The pied-billed grebe (Podilymbus podiceps) is a common diving bird found throughout North America. Grebes are widely-distributed, fairly small, and excellent swimmers. However, their adaptations for foot-propelled diving -- including webbed, lobed toes, and feet placed far back on their bodies -- make them very ungainly on land. As a result, grebes spend most of their time in the water and leave only to nest. This group of birds is probably related to other major groups of seabirds such as penguins, loons, and tubenoses (Sibley and Ahlquist, 1990; Mayr and Clarke, 2003). It has also been suggested that grebes are most closely related to flamingos and not at all to other seabirds, although some morphological evidence does not agree with this hypothesis (van Tuinen et al., 2001; Mayr, 2004; Storer, 2006). The disagreement results from different morphological and molecular data, which is probably related to anatomical convergence among seabirds adapted to similar environments.
Six genera and 20 species make up the grebes, or Podicipedidae, including Aechmophorus, Podiceps, Podilymbus, Poliocephalus, Rollandia, and Tachybaptus. Relationships among these species were only recently analyzed by cladistic methods (Fjeldså, 2004), where it was suggested that the pied-billed grebe and the least grebes (Tachybaptus) are most closely related to each other, to the exclusion of all other grebes. Pied-billed grebes are the only living species of Podilymbus, since their closest relative, the Atitlan grebe (P. gigas) of Guatemala, went extinct in 1989.
The pied-billed is the most widespread of North American grebes, ranging from Alaska and northern Canada to temperate South America and the Caribbean. It rarely flies and spends most of its time in ponds, lakes, and marshes eating fish, insects, and amphibians. Pied-billed grebes can be recognized by their small size, brown or gray color, conspicuous white ring around the eye, and short bill encircled by a broad black band, which gives them their common name (Muller and Storer, 1999). The pied-billed grebe is seasonally monogamous, as are all grebes, but does not engage in the intricate courtship displays typical of other grebes. The conservation status of pied-billed grebes is currently good, although declines have been noted in some of their range owing to habitat destruction (American Ornithologists’ Union, 1998).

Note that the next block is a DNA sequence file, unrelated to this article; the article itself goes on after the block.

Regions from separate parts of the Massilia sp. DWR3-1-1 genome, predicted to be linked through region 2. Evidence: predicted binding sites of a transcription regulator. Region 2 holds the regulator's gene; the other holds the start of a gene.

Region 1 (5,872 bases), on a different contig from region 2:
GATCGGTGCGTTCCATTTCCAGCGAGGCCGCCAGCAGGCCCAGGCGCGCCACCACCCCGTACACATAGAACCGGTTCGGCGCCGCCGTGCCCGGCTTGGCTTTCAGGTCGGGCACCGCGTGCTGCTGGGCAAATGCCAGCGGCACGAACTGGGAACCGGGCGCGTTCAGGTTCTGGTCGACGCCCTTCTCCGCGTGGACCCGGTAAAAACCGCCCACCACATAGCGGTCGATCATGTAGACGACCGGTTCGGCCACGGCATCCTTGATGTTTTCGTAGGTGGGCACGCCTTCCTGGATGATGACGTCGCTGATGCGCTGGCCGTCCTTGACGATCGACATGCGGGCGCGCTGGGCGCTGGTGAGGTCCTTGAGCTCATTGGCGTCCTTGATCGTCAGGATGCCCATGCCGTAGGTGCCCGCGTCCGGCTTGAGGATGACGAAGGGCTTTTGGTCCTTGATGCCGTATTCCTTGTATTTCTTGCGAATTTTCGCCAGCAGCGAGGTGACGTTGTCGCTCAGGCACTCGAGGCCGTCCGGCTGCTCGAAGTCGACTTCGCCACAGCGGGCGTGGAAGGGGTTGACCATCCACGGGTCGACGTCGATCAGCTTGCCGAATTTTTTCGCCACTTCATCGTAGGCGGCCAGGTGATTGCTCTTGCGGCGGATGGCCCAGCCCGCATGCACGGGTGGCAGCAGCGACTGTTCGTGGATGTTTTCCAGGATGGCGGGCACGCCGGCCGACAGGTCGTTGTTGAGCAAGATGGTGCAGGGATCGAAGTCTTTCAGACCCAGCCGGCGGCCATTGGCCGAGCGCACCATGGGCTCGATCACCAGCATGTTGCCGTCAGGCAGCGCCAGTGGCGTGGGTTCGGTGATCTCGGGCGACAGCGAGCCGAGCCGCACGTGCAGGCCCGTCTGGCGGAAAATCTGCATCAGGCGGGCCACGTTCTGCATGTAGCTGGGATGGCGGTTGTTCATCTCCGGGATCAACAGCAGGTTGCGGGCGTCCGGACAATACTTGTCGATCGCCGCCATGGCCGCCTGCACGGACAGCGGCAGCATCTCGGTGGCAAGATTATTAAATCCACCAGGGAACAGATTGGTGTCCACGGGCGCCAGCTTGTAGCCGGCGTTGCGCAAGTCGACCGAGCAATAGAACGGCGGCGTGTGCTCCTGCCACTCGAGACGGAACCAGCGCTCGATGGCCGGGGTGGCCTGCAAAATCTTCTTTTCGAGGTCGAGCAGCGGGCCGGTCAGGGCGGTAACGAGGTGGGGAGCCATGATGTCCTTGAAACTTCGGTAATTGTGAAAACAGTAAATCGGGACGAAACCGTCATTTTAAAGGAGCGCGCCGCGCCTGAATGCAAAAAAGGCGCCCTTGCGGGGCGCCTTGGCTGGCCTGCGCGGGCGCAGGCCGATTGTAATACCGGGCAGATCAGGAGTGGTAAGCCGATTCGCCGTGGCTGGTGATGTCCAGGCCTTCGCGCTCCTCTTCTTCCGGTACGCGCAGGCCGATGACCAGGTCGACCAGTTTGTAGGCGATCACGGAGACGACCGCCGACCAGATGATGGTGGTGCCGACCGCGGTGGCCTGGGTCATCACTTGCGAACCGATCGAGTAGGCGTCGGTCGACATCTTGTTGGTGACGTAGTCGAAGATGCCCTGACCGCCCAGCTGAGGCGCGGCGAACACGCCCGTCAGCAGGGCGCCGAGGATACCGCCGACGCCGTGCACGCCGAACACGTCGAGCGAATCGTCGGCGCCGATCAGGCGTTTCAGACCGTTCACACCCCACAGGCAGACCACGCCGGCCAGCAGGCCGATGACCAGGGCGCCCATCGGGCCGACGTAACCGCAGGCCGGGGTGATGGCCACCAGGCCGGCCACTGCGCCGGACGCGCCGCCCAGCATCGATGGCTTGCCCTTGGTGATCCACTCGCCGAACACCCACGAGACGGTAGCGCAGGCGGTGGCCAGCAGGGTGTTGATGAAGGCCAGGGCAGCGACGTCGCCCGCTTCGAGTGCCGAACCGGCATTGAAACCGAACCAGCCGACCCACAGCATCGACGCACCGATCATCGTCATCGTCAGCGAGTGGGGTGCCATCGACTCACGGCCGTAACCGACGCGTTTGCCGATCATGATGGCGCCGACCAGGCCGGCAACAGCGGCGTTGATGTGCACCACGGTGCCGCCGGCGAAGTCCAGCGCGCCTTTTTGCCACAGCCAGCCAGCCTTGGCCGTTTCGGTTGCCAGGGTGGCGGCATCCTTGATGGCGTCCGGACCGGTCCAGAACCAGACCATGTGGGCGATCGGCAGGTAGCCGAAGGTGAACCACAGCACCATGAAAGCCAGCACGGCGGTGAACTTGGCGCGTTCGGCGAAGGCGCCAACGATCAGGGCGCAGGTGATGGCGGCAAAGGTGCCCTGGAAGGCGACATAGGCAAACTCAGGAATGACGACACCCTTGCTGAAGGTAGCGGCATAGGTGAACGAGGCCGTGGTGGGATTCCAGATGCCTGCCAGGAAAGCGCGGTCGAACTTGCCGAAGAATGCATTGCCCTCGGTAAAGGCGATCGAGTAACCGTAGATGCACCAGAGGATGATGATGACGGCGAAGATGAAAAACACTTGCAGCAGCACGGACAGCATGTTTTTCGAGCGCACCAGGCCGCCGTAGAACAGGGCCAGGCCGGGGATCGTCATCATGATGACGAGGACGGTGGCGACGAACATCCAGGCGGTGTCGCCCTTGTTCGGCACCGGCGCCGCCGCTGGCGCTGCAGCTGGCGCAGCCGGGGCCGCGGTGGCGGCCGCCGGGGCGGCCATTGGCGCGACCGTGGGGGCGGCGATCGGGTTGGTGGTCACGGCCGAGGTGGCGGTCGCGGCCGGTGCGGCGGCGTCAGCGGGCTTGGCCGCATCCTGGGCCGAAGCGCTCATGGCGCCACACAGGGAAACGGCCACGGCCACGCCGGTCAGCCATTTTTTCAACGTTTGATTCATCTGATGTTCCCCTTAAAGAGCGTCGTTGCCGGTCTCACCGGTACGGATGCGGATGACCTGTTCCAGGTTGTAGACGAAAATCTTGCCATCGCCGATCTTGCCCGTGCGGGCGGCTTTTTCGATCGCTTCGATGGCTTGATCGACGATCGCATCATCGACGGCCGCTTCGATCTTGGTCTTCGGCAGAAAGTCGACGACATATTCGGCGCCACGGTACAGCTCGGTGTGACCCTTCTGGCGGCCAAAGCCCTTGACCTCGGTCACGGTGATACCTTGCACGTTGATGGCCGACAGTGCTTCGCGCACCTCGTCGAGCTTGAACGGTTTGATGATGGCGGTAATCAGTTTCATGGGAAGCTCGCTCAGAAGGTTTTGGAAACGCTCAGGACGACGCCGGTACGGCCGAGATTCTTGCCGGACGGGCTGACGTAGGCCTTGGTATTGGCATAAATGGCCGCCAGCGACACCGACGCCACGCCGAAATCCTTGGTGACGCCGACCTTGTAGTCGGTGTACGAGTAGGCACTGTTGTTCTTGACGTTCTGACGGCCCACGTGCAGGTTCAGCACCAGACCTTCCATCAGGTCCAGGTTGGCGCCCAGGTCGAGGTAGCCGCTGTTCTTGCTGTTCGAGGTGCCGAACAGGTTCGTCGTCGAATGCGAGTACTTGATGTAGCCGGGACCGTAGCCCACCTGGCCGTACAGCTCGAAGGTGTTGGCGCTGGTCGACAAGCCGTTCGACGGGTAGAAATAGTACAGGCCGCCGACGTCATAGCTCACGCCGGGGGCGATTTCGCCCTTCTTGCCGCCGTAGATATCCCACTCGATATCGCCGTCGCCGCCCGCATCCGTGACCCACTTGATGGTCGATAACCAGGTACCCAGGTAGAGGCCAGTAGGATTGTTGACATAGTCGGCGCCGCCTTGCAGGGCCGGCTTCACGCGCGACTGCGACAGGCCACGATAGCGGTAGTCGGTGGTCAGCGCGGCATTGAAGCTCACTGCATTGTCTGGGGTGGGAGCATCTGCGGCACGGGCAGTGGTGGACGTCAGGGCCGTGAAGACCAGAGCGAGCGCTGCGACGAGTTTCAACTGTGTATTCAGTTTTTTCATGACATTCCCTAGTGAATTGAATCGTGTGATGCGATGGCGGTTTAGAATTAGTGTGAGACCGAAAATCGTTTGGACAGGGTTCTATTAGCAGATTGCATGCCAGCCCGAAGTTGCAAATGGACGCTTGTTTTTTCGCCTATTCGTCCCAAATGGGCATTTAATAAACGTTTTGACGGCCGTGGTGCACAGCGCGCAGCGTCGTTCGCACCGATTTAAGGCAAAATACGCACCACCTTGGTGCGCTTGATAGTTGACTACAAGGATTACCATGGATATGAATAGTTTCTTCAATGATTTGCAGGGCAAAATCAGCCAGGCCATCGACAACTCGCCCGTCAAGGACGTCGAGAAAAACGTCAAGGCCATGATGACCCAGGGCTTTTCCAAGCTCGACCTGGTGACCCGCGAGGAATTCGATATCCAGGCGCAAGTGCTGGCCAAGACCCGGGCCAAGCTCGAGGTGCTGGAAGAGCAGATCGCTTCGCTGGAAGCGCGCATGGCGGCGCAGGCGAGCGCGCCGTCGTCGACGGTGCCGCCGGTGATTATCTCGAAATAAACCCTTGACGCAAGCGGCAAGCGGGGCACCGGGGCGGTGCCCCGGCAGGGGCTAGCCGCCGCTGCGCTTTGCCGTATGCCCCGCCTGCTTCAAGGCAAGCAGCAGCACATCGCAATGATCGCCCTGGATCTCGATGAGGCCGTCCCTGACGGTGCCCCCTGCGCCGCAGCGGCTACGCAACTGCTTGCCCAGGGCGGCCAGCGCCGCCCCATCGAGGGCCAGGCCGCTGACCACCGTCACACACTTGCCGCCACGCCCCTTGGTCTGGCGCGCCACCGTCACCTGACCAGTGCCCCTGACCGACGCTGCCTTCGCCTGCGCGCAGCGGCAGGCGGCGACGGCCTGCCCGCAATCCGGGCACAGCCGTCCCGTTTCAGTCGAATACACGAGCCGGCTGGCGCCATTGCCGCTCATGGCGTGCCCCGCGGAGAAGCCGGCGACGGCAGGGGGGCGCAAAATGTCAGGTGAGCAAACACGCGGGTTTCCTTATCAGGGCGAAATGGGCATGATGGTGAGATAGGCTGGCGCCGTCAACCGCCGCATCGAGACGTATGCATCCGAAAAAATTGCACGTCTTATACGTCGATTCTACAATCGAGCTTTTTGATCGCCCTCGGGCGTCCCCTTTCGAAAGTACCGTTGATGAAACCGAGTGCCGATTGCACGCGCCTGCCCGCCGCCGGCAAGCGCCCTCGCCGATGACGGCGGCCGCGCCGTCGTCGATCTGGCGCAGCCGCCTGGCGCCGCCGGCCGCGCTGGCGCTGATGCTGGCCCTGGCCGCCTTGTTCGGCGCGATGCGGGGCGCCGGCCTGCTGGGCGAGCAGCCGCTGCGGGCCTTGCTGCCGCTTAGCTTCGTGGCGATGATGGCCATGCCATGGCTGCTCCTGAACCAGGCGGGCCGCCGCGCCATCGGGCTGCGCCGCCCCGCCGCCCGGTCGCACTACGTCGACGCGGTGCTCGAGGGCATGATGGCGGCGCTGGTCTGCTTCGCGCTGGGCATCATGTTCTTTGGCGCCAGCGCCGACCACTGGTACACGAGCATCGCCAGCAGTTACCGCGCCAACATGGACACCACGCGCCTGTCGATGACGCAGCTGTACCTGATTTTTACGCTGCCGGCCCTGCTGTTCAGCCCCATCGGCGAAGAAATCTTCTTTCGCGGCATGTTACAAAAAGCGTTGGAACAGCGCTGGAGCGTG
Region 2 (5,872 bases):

Additional Information on the Skull
Click on the thumbnails below for labeled images of the skull in standard anatomical views.
About the Species
This specimen, an adult, was collected from Rockport, Aransas County, Texas by J. Corbin in December 1969. It was made available to The University of Texas High-Resolution X-ray CT Facility for scanning courtesy of Dr. Nina Triche of The University of Texas at Austin Department of Geological Sciences. Funding for scanning was provided by Dr. Timothy Rowe of The University of Texas at Austin. Funding for image processing was provided by a National Science Foundation Digital Libraries Initiative grant to Dr. Rowe.
About this Specimen
The specimen was scanned by Matthew Colbert on 3 November 2006 for a total of 1110 1024x1024 pixel slices. Each slice is 0.05573 mm thick, with an interslice spacing of 0.05573 mm and a field of reconstruction of 26.4 mm.
American Ornithologists' Union. 1998. Check-list of North American birds. American Ornithologists' Union.
Fjeldså, J. 2004. The Grebes: Podicipedidae. Oxford University Press, New York, NY.
Mayr, G. 2004. Morphological evidence for sister group relationship between flamingos
(Aves: Phoenicopteridae) and grebes (Podicipedidae). Zoological Journal of the Linnean Society 140:157–169.
Mayr, G., and J. Clarke. 2003. The deep divergences of neornithine birds: a phylogenetic analysis of morphological characters. Cladistics 19:527-553.
Muller, M., and R. Storer. 1999. Pied-billed Grebe (Podilymbus podiceps). In: A. Poole, and F. Gill (eds.), The Birds of North America, Vol. 410. The Birds of North America Inc, Philadelphia.
Sibley, C. G., and J. E. Ahlquist. 1990. Phylogeny and classification of birds: a study in molecular evolution. Yale University Press, New Haven.
Storer, R. 2006. The grebe-flamingo connection: a rebuttal. The Auk 123:1183-1184.
van Tuinen, M., D. B. Butvill, J. A. W. Kirsch, and S. B. Hedges. 2001. Convergence and
divergence in the evolution of aquatic birds. Proceedings of the Royal Society of London B 268:1345-1350.
Podilymbus podiceps page on birdweb.org
P. podiceps page on Wikipedia
Images of P. podiceps at birdphotography.com
P. podiceps page on the Animal Diversity Web (University of Michigan Museum of Zoology)
Front page image.